Where prices are subject to regular fluctuations, rather than negotiate the rates at every price review, the parties to the negotiation may agree a formula that is transparent so that each party can validate the price that should apply. For example, sugar is sold at the ruling market price, as published in a trade journal, with an agreed premium of 20% to the supplier for the purchase, storage, processing, packaging and delivery of the good. The buyer can validate the supplier’s price by referencing the published index for unrefined sugar. Buyers and sellers of more complex goods and commodities can also modify the formula they use to their specific purposes and refer to published indices for labour, overheads and materials using an agreed cost build-up. For example, as each index number changes, so the cost model can calculate the overall impact to the price of a quarterly increase in labour costs, or a 5% reduction in the cost of steel. Formula pricing may appear to be fair, logical and transparent. However most buyers note that usually published indices rise, rather than fall. See also Price Variation Formula.« Back to Glossary Index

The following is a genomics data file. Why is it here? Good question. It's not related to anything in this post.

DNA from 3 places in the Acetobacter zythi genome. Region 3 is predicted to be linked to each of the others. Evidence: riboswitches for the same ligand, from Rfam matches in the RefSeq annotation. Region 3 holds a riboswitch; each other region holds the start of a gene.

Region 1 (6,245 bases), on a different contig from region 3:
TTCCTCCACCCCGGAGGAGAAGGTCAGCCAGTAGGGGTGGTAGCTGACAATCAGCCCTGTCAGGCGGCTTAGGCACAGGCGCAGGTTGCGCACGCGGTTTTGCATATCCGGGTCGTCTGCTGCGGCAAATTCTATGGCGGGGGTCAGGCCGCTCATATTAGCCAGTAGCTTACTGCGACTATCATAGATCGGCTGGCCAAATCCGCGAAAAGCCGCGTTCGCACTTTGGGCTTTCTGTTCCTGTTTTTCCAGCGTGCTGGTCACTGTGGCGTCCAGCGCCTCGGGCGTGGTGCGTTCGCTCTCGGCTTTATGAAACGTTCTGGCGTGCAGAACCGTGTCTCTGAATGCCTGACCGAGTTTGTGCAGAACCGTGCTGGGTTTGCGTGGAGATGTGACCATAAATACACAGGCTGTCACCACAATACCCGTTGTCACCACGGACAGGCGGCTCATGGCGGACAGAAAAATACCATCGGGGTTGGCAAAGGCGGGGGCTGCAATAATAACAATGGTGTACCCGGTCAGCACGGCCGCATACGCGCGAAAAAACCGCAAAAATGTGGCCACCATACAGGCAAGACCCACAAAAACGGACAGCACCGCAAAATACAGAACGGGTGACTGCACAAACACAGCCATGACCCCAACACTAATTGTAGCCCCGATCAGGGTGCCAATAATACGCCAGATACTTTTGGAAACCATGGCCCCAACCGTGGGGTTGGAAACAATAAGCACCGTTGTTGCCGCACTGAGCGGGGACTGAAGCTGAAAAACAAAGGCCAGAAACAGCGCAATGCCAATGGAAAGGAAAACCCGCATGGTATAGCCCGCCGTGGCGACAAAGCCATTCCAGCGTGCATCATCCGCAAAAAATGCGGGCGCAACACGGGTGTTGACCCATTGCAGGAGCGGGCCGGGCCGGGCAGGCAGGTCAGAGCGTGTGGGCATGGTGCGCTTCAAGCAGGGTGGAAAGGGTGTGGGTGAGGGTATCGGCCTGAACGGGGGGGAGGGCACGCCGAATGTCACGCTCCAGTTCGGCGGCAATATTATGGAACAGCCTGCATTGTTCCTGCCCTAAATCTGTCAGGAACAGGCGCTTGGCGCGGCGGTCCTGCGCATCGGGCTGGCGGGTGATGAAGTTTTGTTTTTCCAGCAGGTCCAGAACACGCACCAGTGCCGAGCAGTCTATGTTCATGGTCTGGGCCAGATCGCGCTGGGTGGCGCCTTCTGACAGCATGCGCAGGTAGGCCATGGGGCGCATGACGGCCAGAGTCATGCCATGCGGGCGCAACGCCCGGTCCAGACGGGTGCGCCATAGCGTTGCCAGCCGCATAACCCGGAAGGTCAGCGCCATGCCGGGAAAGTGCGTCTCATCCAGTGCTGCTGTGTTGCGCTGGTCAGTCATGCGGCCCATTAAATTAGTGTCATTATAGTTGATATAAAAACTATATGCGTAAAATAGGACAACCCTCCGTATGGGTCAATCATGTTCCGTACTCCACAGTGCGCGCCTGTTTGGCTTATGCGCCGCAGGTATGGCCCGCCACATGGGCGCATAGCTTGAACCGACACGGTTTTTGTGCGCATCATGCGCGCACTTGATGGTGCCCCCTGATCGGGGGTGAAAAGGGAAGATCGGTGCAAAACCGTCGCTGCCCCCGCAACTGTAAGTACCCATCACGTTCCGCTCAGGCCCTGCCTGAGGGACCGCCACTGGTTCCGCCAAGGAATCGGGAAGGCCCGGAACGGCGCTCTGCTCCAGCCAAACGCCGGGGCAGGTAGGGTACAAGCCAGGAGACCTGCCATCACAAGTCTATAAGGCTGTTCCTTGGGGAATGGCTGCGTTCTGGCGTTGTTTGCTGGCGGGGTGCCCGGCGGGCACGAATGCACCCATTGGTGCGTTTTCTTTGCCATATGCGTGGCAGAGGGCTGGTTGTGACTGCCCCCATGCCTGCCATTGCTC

Discover the world’s largest Glossary of Procurement terms
With over 800 Procurement specific terms (and growing) you will find everything you need to know or thought you knew about the Procurement function. Our aim is to provide you with a comprehensive list collated from the Comprara Groups hub of training and consulting source materials.The Procurement Glossary has been compiled by industry expert Paul Rogers.